Even if you intend to buy a more complete editing suite, the first thing to do is get this installed on your computer. Having tried several of the freebie converters out there, we can confirm that in order to keep the quality at the level of the original, look no further than this. You also require it as an interface to update your camera. They’ve done a great job, you undoubtedly pay for it in the price of the camera, so it’s a no-brainer; use it!



Consumer and Prosumer Editing Suites

OK, the CineForm does the basics, but you’re more the Steve Spielberg type and the craving to express yourself is becoming ever stronger. What are the options?

That’s down to budget and OS. Don’t over-estimate the power of your system because you’ll get frustrated as it blows a gasket trying to keep up with the heavy rendering processes involved in all those tempting features the editing suites offer. And certainly don’t over-estimate your own ability; you get what you’re paying for in expensive software, and you have to be savvy and know how to use it. Overspend and you’ll probably never use more than half of the products real power.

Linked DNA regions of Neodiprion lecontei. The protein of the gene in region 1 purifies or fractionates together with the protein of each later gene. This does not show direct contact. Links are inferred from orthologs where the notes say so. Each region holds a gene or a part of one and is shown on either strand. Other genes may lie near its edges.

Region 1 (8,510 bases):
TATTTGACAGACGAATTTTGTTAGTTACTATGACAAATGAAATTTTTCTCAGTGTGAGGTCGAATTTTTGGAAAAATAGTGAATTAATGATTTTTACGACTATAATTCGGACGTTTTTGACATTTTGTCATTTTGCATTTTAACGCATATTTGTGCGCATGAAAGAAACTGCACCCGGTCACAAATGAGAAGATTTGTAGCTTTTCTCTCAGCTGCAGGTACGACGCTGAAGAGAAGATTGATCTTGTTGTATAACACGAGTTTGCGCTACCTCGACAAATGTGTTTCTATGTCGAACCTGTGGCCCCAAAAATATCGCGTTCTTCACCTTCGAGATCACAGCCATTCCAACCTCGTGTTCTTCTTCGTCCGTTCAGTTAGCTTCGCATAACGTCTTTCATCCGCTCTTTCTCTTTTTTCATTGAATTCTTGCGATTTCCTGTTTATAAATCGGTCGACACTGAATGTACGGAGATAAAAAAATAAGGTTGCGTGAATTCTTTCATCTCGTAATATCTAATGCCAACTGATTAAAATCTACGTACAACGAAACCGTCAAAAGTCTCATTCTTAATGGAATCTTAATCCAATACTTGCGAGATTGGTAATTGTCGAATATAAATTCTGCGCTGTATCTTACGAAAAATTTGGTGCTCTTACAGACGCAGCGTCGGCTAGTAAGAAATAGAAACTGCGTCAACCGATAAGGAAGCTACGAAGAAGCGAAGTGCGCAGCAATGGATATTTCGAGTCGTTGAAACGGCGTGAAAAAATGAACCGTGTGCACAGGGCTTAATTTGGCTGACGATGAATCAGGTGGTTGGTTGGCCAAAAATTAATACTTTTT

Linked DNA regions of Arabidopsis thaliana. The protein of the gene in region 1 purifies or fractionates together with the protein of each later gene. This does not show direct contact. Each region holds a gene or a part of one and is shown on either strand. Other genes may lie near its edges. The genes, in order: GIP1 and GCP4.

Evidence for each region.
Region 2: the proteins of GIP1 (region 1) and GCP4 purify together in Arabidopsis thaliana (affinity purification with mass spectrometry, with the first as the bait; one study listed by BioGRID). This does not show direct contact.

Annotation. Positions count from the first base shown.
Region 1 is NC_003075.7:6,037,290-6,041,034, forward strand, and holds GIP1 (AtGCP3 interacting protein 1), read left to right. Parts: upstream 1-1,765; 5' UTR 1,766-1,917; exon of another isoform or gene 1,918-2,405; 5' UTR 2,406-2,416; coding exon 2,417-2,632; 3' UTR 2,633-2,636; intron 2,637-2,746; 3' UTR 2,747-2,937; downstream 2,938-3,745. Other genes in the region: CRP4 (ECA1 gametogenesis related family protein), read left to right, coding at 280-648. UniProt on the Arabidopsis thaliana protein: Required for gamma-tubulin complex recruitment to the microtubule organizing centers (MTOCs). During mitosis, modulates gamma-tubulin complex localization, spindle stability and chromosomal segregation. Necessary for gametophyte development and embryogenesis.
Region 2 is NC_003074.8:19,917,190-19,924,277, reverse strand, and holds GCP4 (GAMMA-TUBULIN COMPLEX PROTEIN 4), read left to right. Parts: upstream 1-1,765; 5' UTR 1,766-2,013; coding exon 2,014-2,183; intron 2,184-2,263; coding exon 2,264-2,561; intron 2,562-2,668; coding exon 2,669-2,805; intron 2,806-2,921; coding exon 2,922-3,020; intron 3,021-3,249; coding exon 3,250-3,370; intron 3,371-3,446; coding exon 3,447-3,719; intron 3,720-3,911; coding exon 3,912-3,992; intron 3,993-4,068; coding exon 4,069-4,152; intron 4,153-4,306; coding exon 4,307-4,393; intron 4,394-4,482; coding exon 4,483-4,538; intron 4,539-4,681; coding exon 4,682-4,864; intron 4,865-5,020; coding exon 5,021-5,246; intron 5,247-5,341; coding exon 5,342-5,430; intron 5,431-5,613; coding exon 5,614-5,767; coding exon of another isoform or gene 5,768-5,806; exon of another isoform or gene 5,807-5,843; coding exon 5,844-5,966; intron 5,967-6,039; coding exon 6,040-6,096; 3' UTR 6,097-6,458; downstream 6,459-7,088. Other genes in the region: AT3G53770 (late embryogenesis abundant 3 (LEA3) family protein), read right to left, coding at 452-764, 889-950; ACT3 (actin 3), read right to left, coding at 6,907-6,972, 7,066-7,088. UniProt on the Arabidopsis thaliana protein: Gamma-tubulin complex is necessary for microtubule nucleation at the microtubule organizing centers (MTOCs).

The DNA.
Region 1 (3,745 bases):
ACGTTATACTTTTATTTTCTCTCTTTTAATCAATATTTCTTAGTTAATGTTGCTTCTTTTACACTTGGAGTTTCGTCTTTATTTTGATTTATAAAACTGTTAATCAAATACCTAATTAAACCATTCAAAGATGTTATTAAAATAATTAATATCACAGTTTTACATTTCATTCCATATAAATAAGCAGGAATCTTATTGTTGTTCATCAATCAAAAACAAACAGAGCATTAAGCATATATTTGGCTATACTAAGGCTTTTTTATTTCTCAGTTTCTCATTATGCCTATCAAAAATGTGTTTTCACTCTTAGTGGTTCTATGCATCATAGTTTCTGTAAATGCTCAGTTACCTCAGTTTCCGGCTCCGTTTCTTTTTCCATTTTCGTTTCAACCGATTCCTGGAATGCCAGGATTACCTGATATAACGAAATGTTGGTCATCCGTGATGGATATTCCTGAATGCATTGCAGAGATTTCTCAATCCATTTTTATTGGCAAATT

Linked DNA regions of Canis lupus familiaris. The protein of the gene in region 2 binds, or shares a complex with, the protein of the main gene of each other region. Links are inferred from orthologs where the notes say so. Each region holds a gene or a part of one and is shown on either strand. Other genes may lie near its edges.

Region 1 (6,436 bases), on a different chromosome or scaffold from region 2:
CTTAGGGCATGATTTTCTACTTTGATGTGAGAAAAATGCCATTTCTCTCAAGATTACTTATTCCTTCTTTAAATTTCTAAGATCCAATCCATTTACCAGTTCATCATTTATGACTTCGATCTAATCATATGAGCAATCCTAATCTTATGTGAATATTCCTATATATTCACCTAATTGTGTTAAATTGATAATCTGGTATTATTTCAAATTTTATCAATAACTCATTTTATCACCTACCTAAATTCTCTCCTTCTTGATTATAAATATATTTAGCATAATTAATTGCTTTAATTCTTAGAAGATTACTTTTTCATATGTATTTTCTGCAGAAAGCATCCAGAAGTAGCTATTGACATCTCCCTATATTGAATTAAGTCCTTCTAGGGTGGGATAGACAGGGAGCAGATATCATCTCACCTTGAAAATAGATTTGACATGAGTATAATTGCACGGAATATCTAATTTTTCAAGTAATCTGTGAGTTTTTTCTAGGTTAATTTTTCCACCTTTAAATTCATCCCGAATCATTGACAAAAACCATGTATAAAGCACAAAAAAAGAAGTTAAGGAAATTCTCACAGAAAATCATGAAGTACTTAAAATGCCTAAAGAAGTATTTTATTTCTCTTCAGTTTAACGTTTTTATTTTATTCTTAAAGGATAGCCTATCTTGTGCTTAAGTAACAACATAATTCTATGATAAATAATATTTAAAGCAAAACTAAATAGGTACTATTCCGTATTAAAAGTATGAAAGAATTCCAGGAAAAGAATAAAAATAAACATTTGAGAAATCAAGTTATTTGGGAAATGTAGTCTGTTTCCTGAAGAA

The most attractive films don’t use dozens of spiraling 3D transitions between clips. They have well-toned colors, direct exchanges between one shot and another, occasional basic fades. Titles can be more fun, and something with a creative titling package is money well spent as your imagination can run riot somewhat. Stabilizers are also a good option, and very often a necessity for ‘rescuing’ sports footage.

The expensive gear will allow you to get incredibly fine, balanced, deep colors and straighten warped edges and bent corners. If you’re posting for your mates on YouTube, no-one’s going to notice; don’t waste the money!

Check out some of the other posts in the Editing or Software Review Categories to see Video Editing Software Reviews.

Adobe Premiere Elements: Version 11 Finally Up It’s Game

Adobe Premiere Elements Version Tested: 11

Versions Available: 11, 12, 13

Before we talk about the qualities of Version 11 of Adobe Premiere Elements, we’ll let you know that there is no 4k or 3D support in this product. We don’t think this should put you off as many computers can’t hack 4K either when it comes to processing the raw video, so unless 4k at 15fps gets you uncontrollably excited this may not be a big issue for the next few years.